# Heine-Borel Theorem/Real Line/Closed and Bounded Interval

## Theorem

Let $\closedint a b$, $a < b$, be a closed and bounded real interval.

Let $S$ be a set of open real sets.

Let $S$ be a cover of $\closedint a b$.

Then there is a finite subset of $S$ that covers $\closedint a b$.

## Proof

Consider the set $T = \set {x \in \closedint a b: \closedint a x \text { is covered by a finite subset of } S}$.

### Step 1: $a \in T$

It is demonstrated that the number $a$ is an element of $T$.

Consider the interval $\closedint a a$.

$S$ covers $\closedint a a$ as it covers $\closedint a b$, a superset of $\closedint a a$.

Since $S$ covers $\closedint a a$, there is a set $O$ in $S$ that contains $a$.

We observe:

- $\set O$ is a subset of $S$

- $\set O$ covers $\closedint a a$

By the definition of $T$, $a$ is an element of $T$.

### Step 2: $T$ has Supremum

It is demonstrated that $T$ has a supremum.

We know that $a \in T$.

Therefore, $T$ is non-empty.

Also, $T$ is bounded as $T$ is a subset of $\closedint a b$ which is bounded.

From these two properties of $T$, it follows by the continuum property of the real numbers that $T$ has a supremum, which will be denoted $c$.

### Step 3: $c \in \closedint a b$

It is demonstrated that the number $c$ is an element of $\closedint a b$.

Every element of $T$ is less than or equal to $b$.

So, $b$ is an upper bound for $T$.

Therefore, $c \le b$ as $c$ is the least upper bound of T.

Also, $c \ge a$ because $a \in T$ and $c$ is an upper bound for $T$.

Accordingly, $c \in \closedint a b$.

### Step 4: Finite Cover of $\closedint a y$

It is demonstrated that there exists a finite subset of $S$ covering $\closedint a y$ where $y > c$.

We know that $S$ covers $\closedint a b$.

Also, $c \in \closedint a b$.

From these two facts follows that there is a set $O_c$ in $S$ that contains $c$.

An $\epsilon \in \R_{>0}$ exists such that $\openint {c - \epsilon} {c + \epsilon} \subset O_c$ as $O_c$ is open.

A number $x \in T$ exists in $\openint {c - \epsilon} c$ as $c$ is the least upper bound of $T$.

By the definition of $T$, a finite subset $S_x$ of $S$ exists such that $S_x$ covers $\closedint a x$ as $x \in T$.

Let $y$ be a number in $\openint c {c + \epsilon}$.

We observe that $y > c$.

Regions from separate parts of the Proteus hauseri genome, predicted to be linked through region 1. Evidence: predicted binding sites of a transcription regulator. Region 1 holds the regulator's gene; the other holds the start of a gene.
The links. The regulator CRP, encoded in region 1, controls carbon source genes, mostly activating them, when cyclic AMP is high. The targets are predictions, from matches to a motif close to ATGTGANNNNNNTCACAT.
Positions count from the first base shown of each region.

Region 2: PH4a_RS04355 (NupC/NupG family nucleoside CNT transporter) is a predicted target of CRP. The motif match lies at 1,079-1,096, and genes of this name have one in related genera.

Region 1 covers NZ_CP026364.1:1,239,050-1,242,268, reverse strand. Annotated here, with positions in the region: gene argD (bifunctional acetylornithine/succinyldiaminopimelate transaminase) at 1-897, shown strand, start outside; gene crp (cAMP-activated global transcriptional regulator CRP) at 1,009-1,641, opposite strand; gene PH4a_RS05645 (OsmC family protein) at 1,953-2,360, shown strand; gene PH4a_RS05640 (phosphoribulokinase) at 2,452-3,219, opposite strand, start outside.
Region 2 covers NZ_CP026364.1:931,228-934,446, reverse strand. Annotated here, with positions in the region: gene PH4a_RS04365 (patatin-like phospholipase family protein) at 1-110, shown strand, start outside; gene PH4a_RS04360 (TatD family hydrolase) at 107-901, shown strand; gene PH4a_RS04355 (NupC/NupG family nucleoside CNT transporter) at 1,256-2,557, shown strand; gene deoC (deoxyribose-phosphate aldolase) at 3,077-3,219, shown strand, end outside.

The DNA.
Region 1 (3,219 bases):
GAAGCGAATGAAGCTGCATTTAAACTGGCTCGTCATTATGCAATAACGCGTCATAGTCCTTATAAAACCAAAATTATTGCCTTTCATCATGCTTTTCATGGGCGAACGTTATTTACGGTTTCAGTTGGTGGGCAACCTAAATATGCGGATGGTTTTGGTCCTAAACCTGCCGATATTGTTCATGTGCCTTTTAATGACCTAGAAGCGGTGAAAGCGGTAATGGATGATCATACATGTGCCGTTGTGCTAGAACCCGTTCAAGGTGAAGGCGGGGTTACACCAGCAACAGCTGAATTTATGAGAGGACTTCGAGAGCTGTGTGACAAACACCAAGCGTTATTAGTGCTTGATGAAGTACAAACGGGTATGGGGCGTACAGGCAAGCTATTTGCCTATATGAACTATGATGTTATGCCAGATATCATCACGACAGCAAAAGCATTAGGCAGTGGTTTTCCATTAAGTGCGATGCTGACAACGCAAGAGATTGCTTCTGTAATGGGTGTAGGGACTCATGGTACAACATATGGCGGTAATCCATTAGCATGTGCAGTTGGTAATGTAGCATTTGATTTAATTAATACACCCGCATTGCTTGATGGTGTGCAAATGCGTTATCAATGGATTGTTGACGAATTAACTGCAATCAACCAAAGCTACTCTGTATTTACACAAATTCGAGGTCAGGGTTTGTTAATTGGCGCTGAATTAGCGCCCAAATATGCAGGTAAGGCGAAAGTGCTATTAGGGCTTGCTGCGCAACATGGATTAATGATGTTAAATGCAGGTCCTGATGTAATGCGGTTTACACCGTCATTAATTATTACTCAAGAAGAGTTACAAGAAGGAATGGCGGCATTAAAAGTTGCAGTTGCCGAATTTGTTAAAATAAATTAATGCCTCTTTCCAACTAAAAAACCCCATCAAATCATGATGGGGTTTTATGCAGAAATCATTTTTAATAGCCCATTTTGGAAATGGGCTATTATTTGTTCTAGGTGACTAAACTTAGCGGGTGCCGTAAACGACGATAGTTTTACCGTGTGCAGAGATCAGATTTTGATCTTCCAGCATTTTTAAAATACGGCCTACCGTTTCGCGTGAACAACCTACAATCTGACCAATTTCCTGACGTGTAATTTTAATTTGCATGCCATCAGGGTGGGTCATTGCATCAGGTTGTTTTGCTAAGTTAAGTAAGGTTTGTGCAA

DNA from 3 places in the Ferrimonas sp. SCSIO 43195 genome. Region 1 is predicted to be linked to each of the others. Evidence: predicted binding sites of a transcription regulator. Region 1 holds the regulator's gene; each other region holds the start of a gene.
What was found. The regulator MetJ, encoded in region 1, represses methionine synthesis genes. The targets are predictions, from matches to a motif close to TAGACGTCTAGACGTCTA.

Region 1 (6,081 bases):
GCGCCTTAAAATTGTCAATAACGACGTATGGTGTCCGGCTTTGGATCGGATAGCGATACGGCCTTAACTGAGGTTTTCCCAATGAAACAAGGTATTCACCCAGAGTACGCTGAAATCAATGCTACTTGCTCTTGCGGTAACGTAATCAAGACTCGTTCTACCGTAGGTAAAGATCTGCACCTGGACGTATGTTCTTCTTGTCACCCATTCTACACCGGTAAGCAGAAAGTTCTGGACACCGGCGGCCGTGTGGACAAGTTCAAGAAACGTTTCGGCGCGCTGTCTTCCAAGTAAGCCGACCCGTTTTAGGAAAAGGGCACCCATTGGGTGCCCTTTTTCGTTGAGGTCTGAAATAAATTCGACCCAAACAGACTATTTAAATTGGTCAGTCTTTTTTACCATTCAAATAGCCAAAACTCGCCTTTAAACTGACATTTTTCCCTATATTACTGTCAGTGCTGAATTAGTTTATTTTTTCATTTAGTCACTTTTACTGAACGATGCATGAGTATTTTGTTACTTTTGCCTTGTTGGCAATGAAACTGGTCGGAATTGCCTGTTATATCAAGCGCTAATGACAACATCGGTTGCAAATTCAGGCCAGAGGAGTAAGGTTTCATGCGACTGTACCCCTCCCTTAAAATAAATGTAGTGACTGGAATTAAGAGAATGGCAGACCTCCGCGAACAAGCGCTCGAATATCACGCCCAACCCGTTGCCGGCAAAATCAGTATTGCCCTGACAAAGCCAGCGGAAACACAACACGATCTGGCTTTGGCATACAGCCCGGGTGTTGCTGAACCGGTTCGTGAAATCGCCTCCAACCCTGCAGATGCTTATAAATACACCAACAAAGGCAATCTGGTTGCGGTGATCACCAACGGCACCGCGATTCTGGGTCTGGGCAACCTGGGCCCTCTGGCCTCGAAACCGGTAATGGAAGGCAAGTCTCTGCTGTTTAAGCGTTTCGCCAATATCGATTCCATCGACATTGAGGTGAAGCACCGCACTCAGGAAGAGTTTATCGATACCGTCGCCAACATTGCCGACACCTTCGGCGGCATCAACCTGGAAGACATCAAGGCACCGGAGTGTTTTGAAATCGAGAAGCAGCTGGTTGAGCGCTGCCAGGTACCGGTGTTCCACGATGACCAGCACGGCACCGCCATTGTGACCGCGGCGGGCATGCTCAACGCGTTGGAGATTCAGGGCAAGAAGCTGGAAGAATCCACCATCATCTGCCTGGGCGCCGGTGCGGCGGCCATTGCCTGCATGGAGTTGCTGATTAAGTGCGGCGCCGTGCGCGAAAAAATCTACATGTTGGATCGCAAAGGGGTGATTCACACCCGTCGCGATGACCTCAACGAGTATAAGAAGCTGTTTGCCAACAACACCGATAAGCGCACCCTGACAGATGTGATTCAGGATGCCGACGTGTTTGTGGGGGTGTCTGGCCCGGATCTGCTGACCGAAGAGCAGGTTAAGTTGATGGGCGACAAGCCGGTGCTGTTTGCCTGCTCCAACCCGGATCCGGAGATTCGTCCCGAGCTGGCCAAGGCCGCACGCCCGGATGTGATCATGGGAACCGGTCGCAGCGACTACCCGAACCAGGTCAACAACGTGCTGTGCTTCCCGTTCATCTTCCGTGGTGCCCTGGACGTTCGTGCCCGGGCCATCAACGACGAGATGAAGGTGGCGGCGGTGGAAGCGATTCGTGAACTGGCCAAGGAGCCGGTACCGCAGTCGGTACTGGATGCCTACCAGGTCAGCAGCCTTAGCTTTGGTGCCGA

We have that $\set {O_c}$ covers $\openint {c - \epsilon} {c + \epsilon}$ as $\openint {c - \epsilon} {c + \epsilon} \subset O_c$.

Therefore, $\set {O_c}$ covers $\closedint x y$ as $\closedint x y \subset \openint {c - \epsilon} {c + \epsilon}$.

We observe the collection $S_x \cup \set {O_c}$:

- $S_x \cup \set {O_c}$ is a subset of $S$

- $S_x \cup \set {O_c}$ is finite

In other words, $S_x \cup \set {O_c}$ is a finite subset of $S$ covering $\closedint a y$.

### Step 5: $y > b$

It is demonstrated that $y > b$.

We know that $y > c$.

Therefore, $y \notin T$ as $c$ is an upper bound for $T$.

Let us find out exactly why $y \notin T$.

There are two requirements for $y$ to be in $T$:

- $\closedint a y$ is covered by a finite subset of $S$

- $y \in \closedint a b$

The first requirement is satisfied as $S_x \cup \set {O_c}$ is a finite subset of $S$ covering $\closedint a y$.

Therefore, the second requirement is not satisfied as this is the last requirement and the only possibility to satisfy $y \notin T$.

Accordingly, $y \notin \closedint a b$.

Furthermore:

\(\ds y\) | \(>\) | \(\ds c\) | ||||||||||||

\(\ds \leadsto \ \ \) | \(\ds y\) | \(>\) | \(\ds c \land c \ge a\) | as $c \ge a$ since $c \in \closedint a b$ | ||||||||||

\(\ds \leadsto \ \ \) | \(\ds y\) | \(>\) | \(\ds a\) | |||||||||||

\(\ds \leadsto \ \ \) | \(\ds y\) | \(>\) | \(\ds a \land y \notin \closedint a b\) | as $y \notin \closedint a b$ | ||||||||||

\(\ds \leadsto \ \ \) | \(\ds y\) | \(>\) | \(\ds b\) |

### Step 6: Finite Cover of $\closedint a b$

It is demonstrated that there exists a finite subset of $S$ covering $\closedint a b$.

We know that $S_x \cup \set {O_c}$ is a finite subset of $S$ covering $\closedint a y$.

Also, $\closedint a b$ is a subset of $\closedint a y$ as $y > b$.

Therefore, $S_x \cup \set {O_c}$ covers $\closedint a b$.

So, $\closedint a b$ is covered by a finite subset of $S$.

$\blacksquare$

## Source of Name

This entry was named for Heinrich Eduard Heine and Émile Borel.

## Sources

- 1988: H.L. Royden:
*Real Analysis*(3rd ed.): Ch. $2$: Section $5$, theorem $15$